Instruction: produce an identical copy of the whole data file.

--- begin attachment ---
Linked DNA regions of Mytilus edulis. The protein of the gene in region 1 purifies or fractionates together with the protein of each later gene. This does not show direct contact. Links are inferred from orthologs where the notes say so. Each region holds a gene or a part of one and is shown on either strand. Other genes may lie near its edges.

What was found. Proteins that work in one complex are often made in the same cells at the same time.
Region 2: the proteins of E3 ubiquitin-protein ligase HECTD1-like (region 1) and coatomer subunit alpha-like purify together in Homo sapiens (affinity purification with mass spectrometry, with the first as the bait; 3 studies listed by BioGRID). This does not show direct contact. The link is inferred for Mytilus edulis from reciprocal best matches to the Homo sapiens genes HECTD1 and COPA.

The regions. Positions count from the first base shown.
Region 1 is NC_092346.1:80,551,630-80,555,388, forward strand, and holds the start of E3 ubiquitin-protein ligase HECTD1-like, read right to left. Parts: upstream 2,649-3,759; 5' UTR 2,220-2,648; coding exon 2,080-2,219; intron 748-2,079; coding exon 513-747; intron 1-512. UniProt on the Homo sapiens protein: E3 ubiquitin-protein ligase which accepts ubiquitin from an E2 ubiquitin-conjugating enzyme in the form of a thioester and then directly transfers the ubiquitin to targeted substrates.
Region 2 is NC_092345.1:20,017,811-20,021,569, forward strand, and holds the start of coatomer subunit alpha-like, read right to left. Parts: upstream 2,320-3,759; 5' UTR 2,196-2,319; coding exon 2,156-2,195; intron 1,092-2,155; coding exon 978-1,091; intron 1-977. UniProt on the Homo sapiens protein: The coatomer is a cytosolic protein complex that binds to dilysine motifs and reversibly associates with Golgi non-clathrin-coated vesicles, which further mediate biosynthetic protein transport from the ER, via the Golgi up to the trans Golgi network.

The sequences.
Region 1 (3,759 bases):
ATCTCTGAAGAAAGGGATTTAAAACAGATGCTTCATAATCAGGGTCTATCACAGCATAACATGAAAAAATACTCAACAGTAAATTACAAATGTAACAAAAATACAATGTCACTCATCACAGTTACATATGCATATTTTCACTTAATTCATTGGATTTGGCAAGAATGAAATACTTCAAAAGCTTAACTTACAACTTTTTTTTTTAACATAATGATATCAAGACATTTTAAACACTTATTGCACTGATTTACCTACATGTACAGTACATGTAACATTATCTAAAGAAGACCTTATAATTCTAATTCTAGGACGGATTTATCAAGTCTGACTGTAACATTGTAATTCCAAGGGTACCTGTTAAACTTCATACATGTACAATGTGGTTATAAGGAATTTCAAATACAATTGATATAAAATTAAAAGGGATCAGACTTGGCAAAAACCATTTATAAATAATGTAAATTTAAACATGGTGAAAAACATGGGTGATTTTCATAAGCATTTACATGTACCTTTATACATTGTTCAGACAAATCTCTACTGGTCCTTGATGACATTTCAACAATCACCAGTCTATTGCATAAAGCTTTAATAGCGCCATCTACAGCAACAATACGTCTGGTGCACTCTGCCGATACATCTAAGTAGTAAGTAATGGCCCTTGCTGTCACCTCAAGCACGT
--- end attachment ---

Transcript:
Linked DNA regions of Mytilus edulis. The protein of the gene in region 1 purifies or fractionates together with the protein of each later gene. This does not show direct contact. Links are inferred from orthologs where the notes say so. Each region holds a gene or a part of one and is shown on either strand. Other genes may lie near its edges.

What was found. Proteins that work in one complex are often made in the same cells at the same time.
Region 2: the proteins of E3 ubiquitin-protein ligase HECTD1-like (region 1) and coatomer subunit alpha-like purify together in Homo sapiens (affinity purification with mass spectrometry, with the first as the bait; 3 studies listed by BioGRID). This does not show direct contact. The link is inferred for Mytilus edulis from reciprocal best matches to the Homo sapiens genes HECTD1 and COPA.

The regions. Positions count from the first base shown.
Region 1 is NC_092346.1:80,551,630-80,555,388, forward strand, and holds the start of E3 ubiquitin-protein ligase HECTD1-like, read right to left. Parts: upstream 2,649-3,759; 5' UTR 2,220-2,648; coding exon 2,080-2,219; intron 748-2,079; coding exon 513-747; intron 1-512. UniProt on the Homo sapiens protein: E3 ubiquitin-protein ligase which accepts ubiquitin from an E2 ubiquitin-conjugating enzyme in the form of a thioester and then directly transfers the ubiquitin to targeted substrates.
Region 2 is NC_092345.1:20,017,811-20,021,569, forward strand, and holds the start of coatomer subunit alpha-like, read right to left. Parts: upstream 2,320-3,759; 5' UTR 2,196-2,319; coding exon 2,156-2,195; intron 1,092-2,155; coding exon 978-1,091; intron 1-977. UniProt on the Homo sapiens protein: The coatomer is a cytosolic protein complex that binds to dilysine motifs and reversibly associates with Golgi non-clathrin-coated vesicles, which further mediate biosynthetic protein transport from the ER, via the Golgi up to the trans Golgi network.

The sequences.
Region 1 (3,759 bases):
ATCTCTGAAGAAAGGGATTTAAAACAGATGCTTCATAATCAGGGTCTATCACAGCATAACATGAAAAAATACTCAACAGTAAATTACAAATGTAACAAAAATACAATGTCACTCATCACAGTTACATATGCATATTTTCACTTAATTCATTGGATTTGGCAAGAATGAAATACTTCAAAAGCTTAACTTACAACTTTTTTTTTTAACATAATGATATCAAGACATTTTAAACACTTATTGCACTGATTTACCTACATGTACAGTACATGTAACATTATCTAAAGAAGACCTTATAATTCTAATTCTAGGACGGATTTATCAAGTCTGACTGTAACATTGTAATTCCAAGGGTACCTGTTAAACTTCATACATGTACAATGTGGTTATAAGGAATTTCAAATACAATTGATATAAAATTAAAAGGGATCAGACTTGGCAAAAACCATTTATAAATAATGTAAATTTAAACATGGTGAAAAACATGGGTGATTTTCATAAGCATTTACATGTACCTTTATACATTGTTCAGACAAATCTCTACTGGTCCTTGATGACATTTCAACAATCACCAGTCTATTGCATAAAGCTTTAATAGCGCCATCTACAGCAACAATACGTCTGGTGCACTCTGCCGATACATCTAAGTAGTAAGTAATGGCCCTTGCTGTCACCTCAAGCACGT